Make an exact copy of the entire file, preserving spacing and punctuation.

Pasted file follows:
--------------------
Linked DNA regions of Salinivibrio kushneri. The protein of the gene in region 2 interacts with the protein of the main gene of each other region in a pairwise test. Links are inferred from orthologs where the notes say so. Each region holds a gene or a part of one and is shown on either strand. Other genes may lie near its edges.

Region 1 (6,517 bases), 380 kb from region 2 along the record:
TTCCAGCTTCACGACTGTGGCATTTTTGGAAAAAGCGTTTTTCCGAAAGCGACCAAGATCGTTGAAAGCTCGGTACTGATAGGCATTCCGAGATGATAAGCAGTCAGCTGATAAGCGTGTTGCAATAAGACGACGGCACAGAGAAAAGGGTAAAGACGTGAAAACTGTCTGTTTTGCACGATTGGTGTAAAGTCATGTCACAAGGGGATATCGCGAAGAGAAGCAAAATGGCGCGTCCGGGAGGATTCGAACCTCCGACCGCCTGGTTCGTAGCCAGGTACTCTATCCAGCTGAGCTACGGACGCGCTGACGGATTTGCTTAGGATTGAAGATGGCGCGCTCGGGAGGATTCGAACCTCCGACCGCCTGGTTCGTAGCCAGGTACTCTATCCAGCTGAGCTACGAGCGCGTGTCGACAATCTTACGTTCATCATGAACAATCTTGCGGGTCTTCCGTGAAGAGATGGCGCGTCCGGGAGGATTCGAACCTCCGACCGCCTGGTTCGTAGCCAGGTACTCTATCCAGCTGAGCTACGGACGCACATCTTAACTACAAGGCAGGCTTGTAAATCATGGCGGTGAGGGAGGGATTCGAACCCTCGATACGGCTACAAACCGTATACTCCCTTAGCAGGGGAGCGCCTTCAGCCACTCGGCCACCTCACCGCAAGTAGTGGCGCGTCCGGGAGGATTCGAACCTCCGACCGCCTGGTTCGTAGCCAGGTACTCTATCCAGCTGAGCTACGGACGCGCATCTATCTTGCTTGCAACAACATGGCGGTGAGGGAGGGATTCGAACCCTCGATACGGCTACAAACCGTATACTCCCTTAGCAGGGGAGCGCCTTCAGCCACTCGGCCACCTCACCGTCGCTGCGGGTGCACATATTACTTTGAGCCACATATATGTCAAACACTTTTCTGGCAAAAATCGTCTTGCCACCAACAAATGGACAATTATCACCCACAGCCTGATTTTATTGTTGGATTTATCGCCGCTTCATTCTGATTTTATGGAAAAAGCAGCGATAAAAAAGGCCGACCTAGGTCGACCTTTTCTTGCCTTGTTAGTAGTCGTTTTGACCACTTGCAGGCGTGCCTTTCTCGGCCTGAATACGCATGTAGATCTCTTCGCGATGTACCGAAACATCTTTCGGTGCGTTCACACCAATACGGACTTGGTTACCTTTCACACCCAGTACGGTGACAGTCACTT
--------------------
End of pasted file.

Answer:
Linked DNA regions of Salinivibrio kushneri. The protein of the gene in region 2 interacts with the protein of the main gene of each other region in a pairwise test. Links are inferred from orthologs where the notes say so. Each region holds a gene or a part of one and is shown on either strand. Other genes may lie near its edges.

Region 1 (6,517 bases), 380 kb from region 2 along the record:
TTCCAGCTTCACGACTGTGGCATTTTTGGAAAAAGCGTTTTTCCGAAAGCGACCAAGATCGTTGAAAGCTCGGTACTGATAGGCATTCCGAGATGATAAGCAGTCAGCTGATAAGCGTGTTGCAATAAGACGACGGCACAGAGAAAAGGGTAAAGACGTGAAAACTGTCTGTTTTGCACGATTGGTGTAAAGTCATGTCACAAGGGGATATCGCGAAGAGAAGCAAAATGGCGCGTCCGGGAGGATTCGAACCTCCGACCGCCTGGTTCGTAGCCAGGTACTCTATCCAGCTGAGCTACGGACGCGCTGACGGATTTGCTTAGGATTGAAGATGGCGCGCTCGGGAGGATTCGAACCTCCGACCGCCTGGTTCGTAGCCAGGTACTCTATCCAGCTGAGCTACGAGCGCGTGTCGACAATCTTACGTTCATCATGAACAATCTTGCGGGTCTTCCGTGAAGAGATGGCGCGTCCGGGAGGATTCGAACCTCCGACCGCCTGGTTCGTAGCCAGGTACTCTATCCAGCTGAGCTACGGACGCACATCTTAACTACAAGGCAGGCTTGTAAATCATGGCGGTGAGGGAGGGATTCGAACCCTCGATACGGCTACAAACCGTATACTCCCTTAGCAGGGGAGCGCCTTCAGCCACTCGGCCACCTCACCGCAAGTAGTGGCGCGTCCGGGAGGATTCGAACCTCCGACCGCCTGGTTCGTAGCCAGGTACTCTATCCAGCTGAGCTACGGACGCGCATCTATCTTGCTTGCAACAACATGGCGGTGAGGGAGGGATTCGAACCCTCGATACGGCTACAAACCGTATACTCCCTTAGCAGGGGAGCGCCTTCAGCCACTCGGCCACCTCACCGTCGCTGCGGGTGCACATATTACTTTGAGCCACATATATGTCAAACACTTTTCTGGCAAAAATCGTCTTGCCACCAACAAATGGACAATTATCACCCACAGCCTGATTTTATTGTTGGATTTATCGCCGCTTCATTCTGATTTTATGGAAAAAGCAGCGATAAAAAAGGCCGACCTAGGTCGACCTTTTCTTGCCTTGTTAGTAGTCGTTTTGACCACTTGCAGGCGTGCCTTTCTCGGCCTGAATACGCATGTAGATCTCTTCGCGATGTACCGAAACATCTTTCGGTGCGTTCACACCAATACGGACTTGGTTACCTTTCACACCCAGTACGGTGACAGTCACTT